Industrial level risk managment Flashcards Preview

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Flashcards in Industrial level risk managment Deck (33):

Component - risk management of animal derived food

- risk management during harvesting of meat/ilk
- other elements (traceability, microbiological criteria, enforcement of leglisatlion, verification auditing, role of consumer)


Components of risk management at post-harvest level

- legislative framework
- food safety management systems


T/F: farmers aren't required by law to implement measures by HACCP system/based on HACCP principles

True - but farmers are responsible to decrease milk contamination


What is management of food safety in abattoirs based on?

Good Manufacturing Practices (GMP) (this includes GHP)


What are the key issues to be considered to protect milk from contamination?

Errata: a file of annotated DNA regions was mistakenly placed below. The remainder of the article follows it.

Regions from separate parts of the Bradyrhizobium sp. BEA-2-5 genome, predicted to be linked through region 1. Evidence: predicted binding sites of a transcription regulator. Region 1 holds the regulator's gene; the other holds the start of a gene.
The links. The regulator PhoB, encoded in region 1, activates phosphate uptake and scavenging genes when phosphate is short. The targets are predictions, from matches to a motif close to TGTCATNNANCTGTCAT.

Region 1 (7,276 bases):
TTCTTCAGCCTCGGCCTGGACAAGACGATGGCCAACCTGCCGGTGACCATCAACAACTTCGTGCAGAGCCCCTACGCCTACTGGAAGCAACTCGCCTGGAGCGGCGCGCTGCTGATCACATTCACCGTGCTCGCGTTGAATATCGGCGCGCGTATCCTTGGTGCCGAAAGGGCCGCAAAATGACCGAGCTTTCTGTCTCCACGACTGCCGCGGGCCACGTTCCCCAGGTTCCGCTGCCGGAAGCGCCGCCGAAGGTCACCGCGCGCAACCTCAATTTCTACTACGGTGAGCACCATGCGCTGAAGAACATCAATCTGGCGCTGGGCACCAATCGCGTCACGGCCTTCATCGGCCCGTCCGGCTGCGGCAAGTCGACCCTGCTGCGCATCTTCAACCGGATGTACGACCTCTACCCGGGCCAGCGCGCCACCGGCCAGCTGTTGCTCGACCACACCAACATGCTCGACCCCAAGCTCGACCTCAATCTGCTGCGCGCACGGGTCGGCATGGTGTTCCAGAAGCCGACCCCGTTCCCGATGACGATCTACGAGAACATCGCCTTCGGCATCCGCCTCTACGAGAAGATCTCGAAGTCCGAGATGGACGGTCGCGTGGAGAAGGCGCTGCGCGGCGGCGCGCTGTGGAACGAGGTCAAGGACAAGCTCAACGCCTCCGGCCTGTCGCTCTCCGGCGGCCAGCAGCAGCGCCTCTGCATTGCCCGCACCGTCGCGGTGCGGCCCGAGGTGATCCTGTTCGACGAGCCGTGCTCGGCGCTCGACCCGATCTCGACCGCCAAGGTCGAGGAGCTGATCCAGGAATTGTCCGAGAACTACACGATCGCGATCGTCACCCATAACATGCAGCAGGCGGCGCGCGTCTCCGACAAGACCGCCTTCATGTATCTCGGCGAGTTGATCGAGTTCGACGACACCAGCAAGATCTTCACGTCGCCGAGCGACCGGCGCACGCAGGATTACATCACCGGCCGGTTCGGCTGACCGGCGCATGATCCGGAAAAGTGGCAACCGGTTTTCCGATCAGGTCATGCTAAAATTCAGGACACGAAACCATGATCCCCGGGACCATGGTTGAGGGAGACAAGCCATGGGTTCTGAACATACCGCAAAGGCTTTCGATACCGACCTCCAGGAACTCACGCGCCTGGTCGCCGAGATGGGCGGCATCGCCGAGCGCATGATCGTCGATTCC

- animal health
- animal cleanliness
- milking area and milking process
- equipment, milk storage, staff


Define microbiological criterion

defines ACCEPTABILITY of product or process


Define Food Safety Criterion

defines acceptability of product to be put on the MARKET


Define traceability. How does tracing forward and tracing backward work?

= the possibility to ID and follow a food item along the food chain
- TRACING FORWARD: recall of products
- TRACING BACKWARD: ID of the source of problem (record keeping)


Which group enforces legislation, verification and auditing?

role of FSA
- involves:
- meat premises
- premises used for production of raw milk for human consumption


What do Environmental Health Officers do?

hand complaints about food quality, hygiene and safety. Their responsibilities include:
- inspecting business for food hygiene and food standard
- following up complaints about food quality, hygiene and safety
- collection of samples for lab testing
- advising the community


Outline risk management by the consumer

- FSA's 4C strategy to promote the safe handling of food in the home using the 4Cs food hygiene measures:
- cooking, cleaning, cooling and avoiding cross-contamination


What are the 3 basic EU food hygiene regulations?

- hygiene of foodstuffs (EC 852/2004)
- laying down specific hygiene rules for food of animal origin (EC 853/2004)
- laying down specific rules for the organisation of official controls on products of animal origin intended for human consumption (EC 854/2004)